# HTML5 Jump and Run Game Performance issues

we're developing a HTML5/Javascript jump and run game and therefore we have developed our own gameframework. It consists of following most important structures:

• Stage/Scene/Layer: divs
• ObjectEntites/Rectangle/Sprite: canvas

In the gameloop things get moved by calculating an offset value: e.g. if we place a coin and this coin moves through the screen, it gets a new offset in each gameloop-call. The dirty area of the coin is cleared in the canvas and the coin is repainted. We pay attention that we just draw at int-values (no floating point).

Unfortunately we have some performance issues now and can't figure out why our macbook pro's are running hot while playing the game.

Are the drawing operations so crucial? We have layered Canvas, so just moving stuff gets repainted and even not the whole canvas but just dirty-areas get cleared.

IStat shows following values while playing the game: Memory module A1 and Heatsink B get up to 60° and the rpm-Value of the Fans increases up to 3000-4000. In firefox we see these values:

And chrome shows us this, where we also see how cpu increases:

Do you have any idea how to check performance of our game, how to find bottlenecks or general tips? We have searched for canvas performance, used firebug profiler... We'd be grateful for any advice!

• What do you mean by performance issues? What is your update rate? – aaaaaaaaaaaa Sep 11 '13 at 13:56
• our average-fps is about 60. By performance issues we mean after playing several minutes, out macbooks get loud. We assume the problem lies in the drawImage() method, which is called every gameloop, cause the entities move by a tiny offset. If we uncomment the drawImage(), this does not happen, so we're looking for alternatives and have tried out offscreen-canvas, but doesn't seem to minimize the lack... maybe we have to find some alternatives here!? – user1818924 Sep 11 '13 at 16:15
• Why don't you use Activity Monitor or top instead and take a look at CPU load? a full thread of load usually heats my rMBP up a little but not enough to speed up the fans. Because of that, I am already inclined to agree something may not be right. Anyway, sounds like you care too much about performance not to go WebGL or native with this, unless you need this working on mobile or something (in which case, it's probably already too sluggish if it heats up the Mac) – Steven Lu Sep 12 '13 at 8:11
• The requestAnimationFrame() method might help a bit: developer.mozilla.org/en-US/docs/Web/API/… – Kai Hartmann Dec 19 '13 at 19:15

I recently watched a Google I/O 2012 video (http://www.youtube.com/watch?v=Prkyd5n0P7k) which talks about using an off-DOM canvas to perform your rendering, then "blitting" that canvas to an on-DOM canvas for final presentation. The speaker indicates their game saw a 30X performance increase simply by using an off-DOM canvas. YMMV, but maybe this will help you out.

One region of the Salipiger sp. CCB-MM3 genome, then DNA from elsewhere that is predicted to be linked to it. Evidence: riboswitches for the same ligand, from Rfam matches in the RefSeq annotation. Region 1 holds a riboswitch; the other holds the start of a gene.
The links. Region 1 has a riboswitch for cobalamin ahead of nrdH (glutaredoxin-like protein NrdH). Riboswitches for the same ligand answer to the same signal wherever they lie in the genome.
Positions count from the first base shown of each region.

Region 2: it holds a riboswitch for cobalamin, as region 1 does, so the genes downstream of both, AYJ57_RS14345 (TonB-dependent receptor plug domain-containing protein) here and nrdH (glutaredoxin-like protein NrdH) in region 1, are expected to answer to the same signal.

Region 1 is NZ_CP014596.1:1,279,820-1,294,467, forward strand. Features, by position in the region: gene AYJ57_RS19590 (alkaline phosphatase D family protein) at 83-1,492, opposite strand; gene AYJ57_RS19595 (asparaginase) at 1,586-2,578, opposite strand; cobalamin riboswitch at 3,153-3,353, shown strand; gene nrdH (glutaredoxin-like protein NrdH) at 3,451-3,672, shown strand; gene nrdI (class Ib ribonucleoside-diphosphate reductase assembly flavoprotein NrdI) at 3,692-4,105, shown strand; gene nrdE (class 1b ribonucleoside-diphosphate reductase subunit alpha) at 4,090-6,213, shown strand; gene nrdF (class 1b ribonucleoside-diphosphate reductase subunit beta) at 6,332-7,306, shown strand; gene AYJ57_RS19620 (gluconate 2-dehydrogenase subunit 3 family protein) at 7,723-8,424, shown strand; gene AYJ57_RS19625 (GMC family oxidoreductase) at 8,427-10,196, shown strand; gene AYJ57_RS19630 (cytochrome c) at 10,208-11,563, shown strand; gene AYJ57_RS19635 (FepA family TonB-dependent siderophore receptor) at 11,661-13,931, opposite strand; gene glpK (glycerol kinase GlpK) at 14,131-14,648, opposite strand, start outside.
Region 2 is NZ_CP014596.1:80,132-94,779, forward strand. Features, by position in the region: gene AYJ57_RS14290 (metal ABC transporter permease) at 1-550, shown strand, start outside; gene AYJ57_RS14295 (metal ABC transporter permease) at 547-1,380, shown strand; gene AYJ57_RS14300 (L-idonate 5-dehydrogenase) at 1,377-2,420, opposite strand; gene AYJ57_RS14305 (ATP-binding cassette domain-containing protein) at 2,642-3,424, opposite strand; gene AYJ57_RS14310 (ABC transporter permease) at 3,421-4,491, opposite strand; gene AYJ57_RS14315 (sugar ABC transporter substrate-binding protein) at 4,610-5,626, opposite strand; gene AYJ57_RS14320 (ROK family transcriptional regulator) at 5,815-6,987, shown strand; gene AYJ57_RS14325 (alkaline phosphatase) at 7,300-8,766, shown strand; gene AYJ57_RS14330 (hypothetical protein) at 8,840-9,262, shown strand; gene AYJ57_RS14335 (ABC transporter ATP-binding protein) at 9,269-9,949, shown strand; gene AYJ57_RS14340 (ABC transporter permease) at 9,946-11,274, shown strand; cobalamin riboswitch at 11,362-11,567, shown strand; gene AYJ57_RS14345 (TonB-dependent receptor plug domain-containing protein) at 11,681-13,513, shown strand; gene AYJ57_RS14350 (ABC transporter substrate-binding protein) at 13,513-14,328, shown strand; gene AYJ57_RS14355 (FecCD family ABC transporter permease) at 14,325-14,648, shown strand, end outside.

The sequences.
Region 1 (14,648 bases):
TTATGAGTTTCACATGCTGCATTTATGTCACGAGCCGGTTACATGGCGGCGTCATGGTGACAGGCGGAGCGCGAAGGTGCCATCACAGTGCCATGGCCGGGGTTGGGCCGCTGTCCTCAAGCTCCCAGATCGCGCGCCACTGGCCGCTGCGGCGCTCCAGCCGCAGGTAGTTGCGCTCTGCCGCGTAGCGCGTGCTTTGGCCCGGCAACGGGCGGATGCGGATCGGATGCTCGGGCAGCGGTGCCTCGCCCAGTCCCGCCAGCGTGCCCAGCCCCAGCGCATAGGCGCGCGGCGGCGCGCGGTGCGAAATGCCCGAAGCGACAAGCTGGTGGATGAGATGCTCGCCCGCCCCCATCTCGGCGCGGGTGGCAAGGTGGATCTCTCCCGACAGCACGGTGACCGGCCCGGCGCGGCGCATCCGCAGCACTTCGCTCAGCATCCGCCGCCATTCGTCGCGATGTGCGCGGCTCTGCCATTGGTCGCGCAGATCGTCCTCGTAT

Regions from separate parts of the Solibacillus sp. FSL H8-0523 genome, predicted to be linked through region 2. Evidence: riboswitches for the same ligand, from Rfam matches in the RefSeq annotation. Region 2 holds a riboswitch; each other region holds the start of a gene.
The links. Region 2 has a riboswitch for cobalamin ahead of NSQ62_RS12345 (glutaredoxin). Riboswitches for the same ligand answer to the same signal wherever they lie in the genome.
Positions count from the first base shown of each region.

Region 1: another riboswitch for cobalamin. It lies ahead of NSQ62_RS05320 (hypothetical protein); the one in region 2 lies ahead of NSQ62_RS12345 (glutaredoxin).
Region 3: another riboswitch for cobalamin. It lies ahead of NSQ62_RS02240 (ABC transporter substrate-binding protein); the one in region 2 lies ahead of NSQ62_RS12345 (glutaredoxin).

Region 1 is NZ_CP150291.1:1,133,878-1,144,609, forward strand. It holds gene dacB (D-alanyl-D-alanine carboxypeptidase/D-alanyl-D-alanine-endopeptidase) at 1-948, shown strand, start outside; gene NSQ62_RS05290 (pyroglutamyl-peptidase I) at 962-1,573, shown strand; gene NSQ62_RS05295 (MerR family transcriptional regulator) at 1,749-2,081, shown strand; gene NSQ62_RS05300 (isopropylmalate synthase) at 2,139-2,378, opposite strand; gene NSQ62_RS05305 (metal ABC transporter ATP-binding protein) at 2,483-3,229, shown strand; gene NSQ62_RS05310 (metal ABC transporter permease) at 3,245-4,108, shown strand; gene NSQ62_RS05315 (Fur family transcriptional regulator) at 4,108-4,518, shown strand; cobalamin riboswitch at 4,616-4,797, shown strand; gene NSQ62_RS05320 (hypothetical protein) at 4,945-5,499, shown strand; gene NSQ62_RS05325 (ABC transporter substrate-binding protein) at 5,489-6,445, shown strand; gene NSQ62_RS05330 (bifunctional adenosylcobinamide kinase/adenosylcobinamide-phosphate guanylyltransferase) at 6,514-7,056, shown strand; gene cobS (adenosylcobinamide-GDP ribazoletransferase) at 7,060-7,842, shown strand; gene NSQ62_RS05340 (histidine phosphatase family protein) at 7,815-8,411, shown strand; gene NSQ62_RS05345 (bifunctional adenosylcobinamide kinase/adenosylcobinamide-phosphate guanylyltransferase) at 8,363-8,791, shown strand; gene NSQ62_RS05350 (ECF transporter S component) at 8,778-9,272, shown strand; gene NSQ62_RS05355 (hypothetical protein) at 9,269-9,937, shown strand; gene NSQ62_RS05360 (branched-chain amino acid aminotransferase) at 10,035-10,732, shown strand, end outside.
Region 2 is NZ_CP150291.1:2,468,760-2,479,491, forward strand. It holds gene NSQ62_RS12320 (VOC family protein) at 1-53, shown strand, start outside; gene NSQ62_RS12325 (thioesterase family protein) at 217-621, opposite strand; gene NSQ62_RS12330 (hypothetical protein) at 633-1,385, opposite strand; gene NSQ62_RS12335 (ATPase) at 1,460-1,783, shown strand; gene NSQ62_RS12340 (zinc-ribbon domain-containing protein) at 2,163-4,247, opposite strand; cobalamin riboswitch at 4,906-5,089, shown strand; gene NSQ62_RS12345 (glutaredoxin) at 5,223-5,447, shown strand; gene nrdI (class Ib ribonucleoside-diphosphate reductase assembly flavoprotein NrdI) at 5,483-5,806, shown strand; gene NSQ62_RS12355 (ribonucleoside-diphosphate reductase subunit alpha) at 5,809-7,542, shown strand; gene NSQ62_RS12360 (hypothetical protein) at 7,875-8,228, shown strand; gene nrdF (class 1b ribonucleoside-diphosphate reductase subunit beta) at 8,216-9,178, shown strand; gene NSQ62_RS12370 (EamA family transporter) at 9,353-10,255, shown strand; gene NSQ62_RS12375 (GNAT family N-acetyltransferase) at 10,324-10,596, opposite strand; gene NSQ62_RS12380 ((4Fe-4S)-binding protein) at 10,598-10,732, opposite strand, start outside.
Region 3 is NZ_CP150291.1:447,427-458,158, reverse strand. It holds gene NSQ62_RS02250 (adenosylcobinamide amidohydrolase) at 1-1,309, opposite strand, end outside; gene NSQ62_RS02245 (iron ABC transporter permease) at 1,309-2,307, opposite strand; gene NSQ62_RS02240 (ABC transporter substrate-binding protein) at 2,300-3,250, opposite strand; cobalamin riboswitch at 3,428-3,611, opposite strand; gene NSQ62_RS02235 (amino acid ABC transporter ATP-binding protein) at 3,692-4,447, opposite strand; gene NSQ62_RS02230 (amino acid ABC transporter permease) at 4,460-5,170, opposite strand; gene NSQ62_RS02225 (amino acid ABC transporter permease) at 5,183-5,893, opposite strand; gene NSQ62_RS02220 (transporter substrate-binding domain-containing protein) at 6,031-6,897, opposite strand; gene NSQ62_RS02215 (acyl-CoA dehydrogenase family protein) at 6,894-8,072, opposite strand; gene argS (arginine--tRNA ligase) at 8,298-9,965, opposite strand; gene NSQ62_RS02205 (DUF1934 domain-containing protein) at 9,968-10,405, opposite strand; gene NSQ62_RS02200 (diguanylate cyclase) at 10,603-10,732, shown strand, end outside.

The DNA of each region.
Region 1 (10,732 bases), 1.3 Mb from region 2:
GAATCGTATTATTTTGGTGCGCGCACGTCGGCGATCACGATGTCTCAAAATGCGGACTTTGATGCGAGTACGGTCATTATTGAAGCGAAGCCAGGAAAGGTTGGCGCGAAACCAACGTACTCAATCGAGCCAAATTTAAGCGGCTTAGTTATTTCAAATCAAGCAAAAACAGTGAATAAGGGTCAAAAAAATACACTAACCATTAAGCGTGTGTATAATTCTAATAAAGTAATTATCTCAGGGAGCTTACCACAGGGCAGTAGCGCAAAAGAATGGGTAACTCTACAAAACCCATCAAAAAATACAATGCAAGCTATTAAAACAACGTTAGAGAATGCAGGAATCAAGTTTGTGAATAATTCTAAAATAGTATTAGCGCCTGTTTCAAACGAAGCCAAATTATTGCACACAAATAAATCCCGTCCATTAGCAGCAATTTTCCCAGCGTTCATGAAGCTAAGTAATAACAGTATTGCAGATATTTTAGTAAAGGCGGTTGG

It doesn't seem that you have a real issue.

The exact amount depends on the browser, but pretty much all over the line canvas is a compute expensive tool relative to the number of pixel you push through.

Your CPU gets hot, that is to be expected if you do anything moderately complex with a canvas.

I'm not saying that there necessarily isn't something smart you can do to decrease the processing required, but from the very moderate amount of information you give about your game I don't see any red flags.

Moving canvas is generally slow: differents browser has different performance issue, but moving just a big background image in enought to slow down the frame rate.

If you are supposed to perform real time, i suggest you to use webGL or equivalent.

How to check performance:

• Time in drawing SVG: monitoring all changes may help to know what operation is expensive. Also check that you optimize your code with: id = mySvg.suspendRedraw(x) and mySvg.unsuspendRedraw(id). See http://dschulze.com/blog/articles/4/efficient-redrawing-on-svg-or-why-suspendredraw-is-a-lie and set svg quality to low/fast.
• Time in database: never mix lot of rows with lot of data per rows. Divide queries in sub-queries that get ids and then get only interesting rows.
• Javascript usually does not take lot of time, but if you expect a function is taking lot of time, monitoring it and try to optimize it (for example with asm.js)
• -1 for "monitorize" (just kidding) – jhocking Sep 11 '13 at 16:36

If i understand well you have all your gfx in canvas.
So it doesn't seem difficult to have the behaviour of the divs handled by some hand made class that will handle scene/layers. This way you can have the whole scene draw on a single canvas and avoid costly dom layout computations.

You might even have the context do a part of the job for you :

   // takes x,y,scale and a list of elements (which might be Scene)
function Scene(x,y, scale) {
this.elements = Array.prototype.slice.call( arguments, 0);
this.x = x;
this.y = y;
this.scale=scale;
}

Scene.prototype.draw(ctx) {
ctx.save();
ctx.translate(this.x, this.y);
if (this.scale !=1) ctx.scale(this.scale, this.scale);
// rotate clip, ... here
for (var i=0; i<this.elements.length; i++) {
this.elements.draw(ctx);
}
ctx.restore()
}


or you can have the elements compute their position based on their parent's.

Anyway i bet it will be much faster.